Two stringently anti-choice Republicans—one with the support of radical anti-choice activists—appear unlikely to win enough votes in the looming August 15 special election primary to curb a runoff race for the Republican nomination to later run for Attorney General Jeff Sessions’ seat in the U.S. Senate.
In order to advance to the general election for the U.S. Senate seat in Alabama, a candidate must win at least 50 percent of the primary vote. If no candidate does so, the race will head to a September 26 runoff to determine who will represent the party in the December 12 general election.
Polls show former Alabama Supreme Court Chief Justice Roy Moore and U.S. Sen. Luther Strange—who temporarily holds the seat after being appointed by former Gov. Robert Bentley (R)—leading the crowded field of Republicans. Local news television station FOX10 News and Strategy Research released a poll on Wednesday, conducted through a statewide telephone survey, that found Moore leading Strange 35 percent to 29 percent.
A JMC Analytics and Polling survey conducted in the first week of August also found Moore leading the pack with 30 percent of voters backing him while Strange trailed with 22 percent of voters. House Freedom Caucus member U.S. Rep. Mo Brooks came in third in the poll with 19 percent support.
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President Donald Trump announced his support for Strange in a Tuesday tweet where he gave him his “complete and total endorsement.” Strange has also picked up the support of some key members of the Republican establishment, including Senate Majority Leader Mitch McConnell (KY) and his super PAC, the National Republican Senatorial Committee. He currently leads the field in funding with “the most cash on hand of the major candidates in the race with about $934,000 in his campaign account,” according to a Tuesday report from AL.com.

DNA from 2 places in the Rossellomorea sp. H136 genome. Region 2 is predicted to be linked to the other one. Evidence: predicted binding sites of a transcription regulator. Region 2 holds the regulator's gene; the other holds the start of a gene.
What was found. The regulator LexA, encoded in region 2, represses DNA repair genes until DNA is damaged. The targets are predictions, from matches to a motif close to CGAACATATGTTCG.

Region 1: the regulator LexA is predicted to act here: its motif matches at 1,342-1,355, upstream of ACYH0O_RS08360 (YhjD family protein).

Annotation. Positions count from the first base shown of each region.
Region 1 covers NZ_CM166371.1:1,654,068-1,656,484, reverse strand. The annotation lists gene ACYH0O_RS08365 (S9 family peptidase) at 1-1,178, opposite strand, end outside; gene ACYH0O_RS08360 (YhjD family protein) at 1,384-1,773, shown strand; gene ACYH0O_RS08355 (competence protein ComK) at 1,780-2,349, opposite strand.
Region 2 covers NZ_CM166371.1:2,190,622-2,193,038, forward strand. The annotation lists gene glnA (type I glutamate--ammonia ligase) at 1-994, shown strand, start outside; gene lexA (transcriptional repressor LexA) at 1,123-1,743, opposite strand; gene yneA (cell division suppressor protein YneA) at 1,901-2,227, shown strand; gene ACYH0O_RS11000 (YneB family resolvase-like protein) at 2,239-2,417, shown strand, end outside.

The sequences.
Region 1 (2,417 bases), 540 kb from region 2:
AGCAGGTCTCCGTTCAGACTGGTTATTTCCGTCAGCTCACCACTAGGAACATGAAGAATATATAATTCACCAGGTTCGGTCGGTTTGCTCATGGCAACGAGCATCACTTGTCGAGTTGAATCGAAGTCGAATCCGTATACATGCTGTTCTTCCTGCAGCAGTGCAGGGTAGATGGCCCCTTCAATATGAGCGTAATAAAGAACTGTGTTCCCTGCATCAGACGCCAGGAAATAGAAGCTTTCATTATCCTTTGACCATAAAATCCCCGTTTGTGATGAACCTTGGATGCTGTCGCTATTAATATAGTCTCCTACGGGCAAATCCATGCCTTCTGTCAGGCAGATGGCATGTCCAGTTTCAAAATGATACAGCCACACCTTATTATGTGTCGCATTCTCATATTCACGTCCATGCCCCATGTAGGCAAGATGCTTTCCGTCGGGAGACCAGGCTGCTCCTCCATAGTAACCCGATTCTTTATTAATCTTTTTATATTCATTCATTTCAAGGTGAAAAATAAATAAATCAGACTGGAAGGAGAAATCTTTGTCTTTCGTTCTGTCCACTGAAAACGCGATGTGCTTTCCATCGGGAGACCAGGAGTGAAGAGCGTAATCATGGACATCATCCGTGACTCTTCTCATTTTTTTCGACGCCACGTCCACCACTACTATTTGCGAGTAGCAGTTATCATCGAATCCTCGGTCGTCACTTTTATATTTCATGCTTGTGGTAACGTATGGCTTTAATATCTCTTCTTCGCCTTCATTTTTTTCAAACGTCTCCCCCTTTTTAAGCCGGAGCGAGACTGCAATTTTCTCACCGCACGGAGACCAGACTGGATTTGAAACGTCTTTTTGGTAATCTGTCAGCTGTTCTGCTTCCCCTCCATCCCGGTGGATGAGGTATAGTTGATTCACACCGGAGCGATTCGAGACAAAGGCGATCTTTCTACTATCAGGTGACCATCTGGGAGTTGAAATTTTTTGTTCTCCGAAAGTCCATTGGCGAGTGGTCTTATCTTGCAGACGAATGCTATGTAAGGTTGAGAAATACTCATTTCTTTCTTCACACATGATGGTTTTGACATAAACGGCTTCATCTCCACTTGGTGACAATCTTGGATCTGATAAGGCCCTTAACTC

Since he was appointed to replace Sessions in Congress, Strange has pushed anti-choice legislation such as the Sanctity of Human Life Act, a so-called personhood measure that would grant constitutional rights to a fertilized egg, likely banning abortion and some types of birth control. Strange’s office wrote in a press release announcing the legislation that, if passed, it would “empower states to begin creating the legal framework to guarantee” those rights. It went on to tout other bills opposing reproductive freedoms that Strange has co-sponsored in his short time in Congress, including the Conscience Protection Act, which would codify protections for those who refuse to provide or be associated with abortion care, and the No Taxpayer Funding for Abortion Act, which would, among other things, codify the Hyde Amendment’s annual ban on most federal funding for abortions.
When congressional Republicans attempted to plow ahead with measures to repeal the Affordable Care Act (ACA) earlier this summer, Strange not only supported the move—which would have left millions without access to insurance—he also slipped in an amendment that appeared to further restrict abortion funding.
National Right to Life (NRTL), an anti-choice organization, gave Strange their formal endorsement in early August. Political Director Karen Cross claimed that the U.S. senator’s “position on life reflects the true values of Alabama’s voters” in a statement on the move.
Cross pointed to Strange’s leadership in the Senate Values Action Team as proof of his commitment to pushing anti-choice politics, calling him “a leader in the fight for pro-life legislation in the United States Senate.” Strange announced in April that he would co-chair the Senate Values Action Team, touting the group as a “leading force for pro-life and religious liberty legislation” in a press release. The action team, according to a 2007 report from HuffPost, was created to align ultra-conservative members of Congress with religious right groups such as Focus on Family.